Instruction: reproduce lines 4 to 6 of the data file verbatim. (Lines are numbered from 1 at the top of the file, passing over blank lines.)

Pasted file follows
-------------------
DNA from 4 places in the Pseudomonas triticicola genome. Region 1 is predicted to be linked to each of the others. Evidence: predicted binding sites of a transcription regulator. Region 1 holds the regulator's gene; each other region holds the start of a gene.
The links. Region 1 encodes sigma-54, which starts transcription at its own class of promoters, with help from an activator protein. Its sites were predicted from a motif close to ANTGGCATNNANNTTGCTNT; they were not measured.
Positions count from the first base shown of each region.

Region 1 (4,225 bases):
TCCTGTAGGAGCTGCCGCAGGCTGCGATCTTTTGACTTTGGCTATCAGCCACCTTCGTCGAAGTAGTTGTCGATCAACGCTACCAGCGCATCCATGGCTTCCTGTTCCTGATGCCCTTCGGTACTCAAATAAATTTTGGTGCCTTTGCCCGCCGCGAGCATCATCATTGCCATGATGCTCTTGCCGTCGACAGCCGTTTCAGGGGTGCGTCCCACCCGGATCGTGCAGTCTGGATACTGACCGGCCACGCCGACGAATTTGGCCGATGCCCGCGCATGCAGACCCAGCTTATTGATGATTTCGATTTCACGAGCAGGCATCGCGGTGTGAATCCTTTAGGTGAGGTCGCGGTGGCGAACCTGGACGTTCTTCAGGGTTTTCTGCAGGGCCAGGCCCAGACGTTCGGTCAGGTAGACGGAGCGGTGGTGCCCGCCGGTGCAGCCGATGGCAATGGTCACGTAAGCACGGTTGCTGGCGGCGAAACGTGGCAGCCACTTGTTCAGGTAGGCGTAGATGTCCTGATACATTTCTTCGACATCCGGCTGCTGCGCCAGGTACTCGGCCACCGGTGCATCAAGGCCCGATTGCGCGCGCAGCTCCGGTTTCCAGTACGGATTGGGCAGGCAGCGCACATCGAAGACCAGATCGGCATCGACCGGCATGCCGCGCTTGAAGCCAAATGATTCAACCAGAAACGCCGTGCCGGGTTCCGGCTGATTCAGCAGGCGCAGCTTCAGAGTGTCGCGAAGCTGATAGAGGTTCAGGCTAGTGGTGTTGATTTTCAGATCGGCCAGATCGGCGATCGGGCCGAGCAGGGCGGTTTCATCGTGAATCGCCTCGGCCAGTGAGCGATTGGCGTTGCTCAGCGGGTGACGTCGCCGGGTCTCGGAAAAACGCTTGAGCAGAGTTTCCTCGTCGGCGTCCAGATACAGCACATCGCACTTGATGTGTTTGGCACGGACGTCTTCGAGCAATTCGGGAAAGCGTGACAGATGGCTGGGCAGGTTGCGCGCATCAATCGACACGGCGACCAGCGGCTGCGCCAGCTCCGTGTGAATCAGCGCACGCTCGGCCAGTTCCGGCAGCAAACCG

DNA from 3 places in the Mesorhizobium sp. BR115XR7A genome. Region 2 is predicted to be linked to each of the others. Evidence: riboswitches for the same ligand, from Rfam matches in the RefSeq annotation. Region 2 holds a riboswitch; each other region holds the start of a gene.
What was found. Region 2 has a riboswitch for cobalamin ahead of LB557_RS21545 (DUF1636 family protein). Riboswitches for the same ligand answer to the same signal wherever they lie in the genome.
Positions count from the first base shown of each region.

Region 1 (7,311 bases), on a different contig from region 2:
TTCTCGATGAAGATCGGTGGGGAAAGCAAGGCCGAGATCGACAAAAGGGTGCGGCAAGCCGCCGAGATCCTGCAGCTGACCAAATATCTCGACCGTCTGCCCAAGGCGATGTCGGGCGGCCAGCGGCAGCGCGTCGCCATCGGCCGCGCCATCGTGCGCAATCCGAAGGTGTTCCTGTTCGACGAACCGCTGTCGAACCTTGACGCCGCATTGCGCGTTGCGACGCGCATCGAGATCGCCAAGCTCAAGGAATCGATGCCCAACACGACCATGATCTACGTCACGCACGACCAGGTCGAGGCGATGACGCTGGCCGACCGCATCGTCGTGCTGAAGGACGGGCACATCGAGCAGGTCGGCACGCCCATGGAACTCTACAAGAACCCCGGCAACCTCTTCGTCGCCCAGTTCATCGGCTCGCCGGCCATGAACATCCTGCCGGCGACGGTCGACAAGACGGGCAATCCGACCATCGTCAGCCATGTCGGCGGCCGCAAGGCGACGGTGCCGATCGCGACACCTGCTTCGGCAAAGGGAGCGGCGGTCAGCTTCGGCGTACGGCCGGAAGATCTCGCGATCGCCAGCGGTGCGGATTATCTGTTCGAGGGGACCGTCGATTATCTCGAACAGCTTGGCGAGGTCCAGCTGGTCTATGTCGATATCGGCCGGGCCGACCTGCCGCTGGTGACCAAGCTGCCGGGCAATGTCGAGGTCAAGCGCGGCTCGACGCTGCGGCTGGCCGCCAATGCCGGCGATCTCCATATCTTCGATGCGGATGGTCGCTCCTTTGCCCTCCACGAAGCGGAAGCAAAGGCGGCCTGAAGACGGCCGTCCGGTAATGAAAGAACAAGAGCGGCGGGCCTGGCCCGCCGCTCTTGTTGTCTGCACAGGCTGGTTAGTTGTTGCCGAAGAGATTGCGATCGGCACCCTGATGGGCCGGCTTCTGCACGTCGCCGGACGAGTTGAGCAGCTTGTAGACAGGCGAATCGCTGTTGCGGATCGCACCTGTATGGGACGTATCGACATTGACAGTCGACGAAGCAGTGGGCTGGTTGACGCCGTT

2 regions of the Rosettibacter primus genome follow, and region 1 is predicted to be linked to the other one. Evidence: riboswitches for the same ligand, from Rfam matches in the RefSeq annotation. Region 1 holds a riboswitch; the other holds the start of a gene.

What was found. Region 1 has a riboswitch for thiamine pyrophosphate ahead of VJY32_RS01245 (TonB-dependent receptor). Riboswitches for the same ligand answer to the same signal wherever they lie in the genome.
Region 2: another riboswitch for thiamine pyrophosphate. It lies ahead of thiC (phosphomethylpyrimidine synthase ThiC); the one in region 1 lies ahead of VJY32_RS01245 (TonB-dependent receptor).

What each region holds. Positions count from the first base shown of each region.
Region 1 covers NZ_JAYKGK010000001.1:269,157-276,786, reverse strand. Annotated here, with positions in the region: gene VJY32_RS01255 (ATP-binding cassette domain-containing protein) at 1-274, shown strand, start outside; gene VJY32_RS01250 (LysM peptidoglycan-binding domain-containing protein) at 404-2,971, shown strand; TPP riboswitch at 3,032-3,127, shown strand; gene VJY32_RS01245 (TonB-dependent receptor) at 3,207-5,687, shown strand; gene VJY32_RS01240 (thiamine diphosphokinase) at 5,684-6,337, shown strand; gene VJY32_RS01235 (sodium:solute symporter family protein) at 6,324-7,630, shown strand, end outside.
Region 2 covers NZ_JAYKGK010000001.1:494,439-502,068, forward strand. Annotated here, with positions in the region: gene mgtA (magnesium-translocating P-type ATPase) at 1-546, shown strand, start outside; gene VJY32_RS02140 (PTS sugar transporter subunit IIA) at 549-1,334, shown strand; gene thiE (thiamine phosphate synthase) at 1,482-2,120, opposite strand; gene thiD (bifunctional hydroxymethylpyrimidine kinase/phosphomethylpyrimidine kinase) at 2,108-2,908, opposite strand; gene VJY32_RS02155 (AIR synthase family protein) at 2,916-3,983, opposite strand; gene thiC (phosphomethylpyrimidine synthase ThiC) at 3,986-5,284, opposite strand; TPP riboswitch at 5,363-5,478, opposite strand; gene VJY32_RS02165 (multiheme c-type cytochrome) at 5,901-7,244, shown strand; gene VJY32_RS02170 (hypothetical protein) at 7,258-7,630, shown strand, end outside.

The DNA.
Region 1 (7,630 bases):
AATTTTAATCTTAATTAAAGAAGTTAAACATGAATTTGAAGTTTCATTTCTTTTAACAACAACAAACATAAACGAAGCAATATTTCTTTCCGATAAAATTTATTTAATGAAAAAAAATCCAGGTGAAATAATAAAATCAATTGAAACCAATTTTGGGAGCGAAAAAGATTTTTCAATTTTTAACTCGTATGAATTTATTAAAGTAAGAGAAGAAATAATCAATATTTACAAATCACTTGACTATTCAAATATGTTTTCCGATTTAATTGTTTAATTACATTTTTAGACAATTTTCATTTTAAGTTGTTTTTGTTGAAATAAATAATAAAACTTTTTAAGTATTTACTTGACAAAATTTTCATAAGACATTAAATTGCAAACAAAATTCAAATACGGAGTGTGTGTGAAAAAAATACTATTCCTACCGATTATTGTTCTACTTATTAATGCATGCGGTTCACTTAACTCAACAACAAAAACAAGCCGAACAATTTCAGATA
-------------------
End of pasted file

Region 1 (4,225 bases):
TCCTGTAGGAGCTGCCGCAGGCTGCGATCTTTTGACTTTGGCTATCAGCCACCTTCGTCGAAGTAGTTGTCGATCAACGCTACCAGCGCATCCATGGCTTCCTGTTCCTGATGCCCTTCGGTACTCAAATAAATTTTGGTGCCTTTGCCCGCCGCGAGCATCATCATTGCCATGATGCTCTTGCCGTCGACAGCCGTTTCAGGGGTGCGTCCCACCCGGATCGTGCAGTCTGGATACTGACCGGCCACGCCGACGAATTTGGCCGATGCCCGCGCATGCAGACCCAGCTTATTGATGATTTCGATTTCACGAGCAGGCATCGCGGTGTGAATCCTTTAGGTGAGGTCGCGGTGGCGAACCTGGACGTTCTTCAGGGTTTTCTGCAGGGCCAGGCCCAGACGTTCGGTCAGGTAGACGGAGCGGTGGTGCCCGCCGGTGCAGCCGATGGCAATGGTCACGTAAGCACGGTTGCTGGCGGCGAAACGTGGCAGCCACTTGTTCAGGTAGGCGTAGATGTCCTGATACATTTCTTCGACATCCGGCTGCTGCGCCAGGTACTCGGCCACCGGTGCATCAAGGCCCGATTGCGCGCGCAGCTCCGGTTTCCAGTACGGATTGGGCAGGCAGCGCACATCGAAGACCAGATCGGCATCGACCGGCATGCCGCGCTTGAAGCCAAATGATTCAACCAGAAACGCCGTGCCGGGTTCCGGCTGATTCAGCAGGCGCAGCTTCAGAGTGTCGCGAAGCTGATAGAGGTTCAGGCTAGTGGTGTTGATTTTCAGATCGGCCAGATCGGCGATCGGGCCGAGCAGGGCGGTTTCATCGTGAATCGCCTCGGCCAGTGAGCGATTGGCGTTGCTCAGCGGGTGACGTCGCCGGGTCTCGGAAAAACGCTTGAGCAGAGTTTCCTCGTCGGCGTCCAGATACAGCACATCGCACTTGATGTGTTTGGCACGGACGTCTTCGAGCAATTCGGGAAAGCGTGACAGATGGCTGGGCAGGTTGCGCGCATCAATCGACACGGCGACCAGCGGCTGCGCCAGCTCCGTGTGAATCAGCGCACGCTCGGCCAGTTCCGGCAGCAAACCG

DNA from 3 places in the Mesorhizobium sp. BR115XR7A genome. Region 2 is predicted to be linked to each of the others. Evidence: riboswitches for the same ligand, from Rfam matches in the RefSeq annotation. Region 2 holds a riboswitch; each other region holds the start of a gene.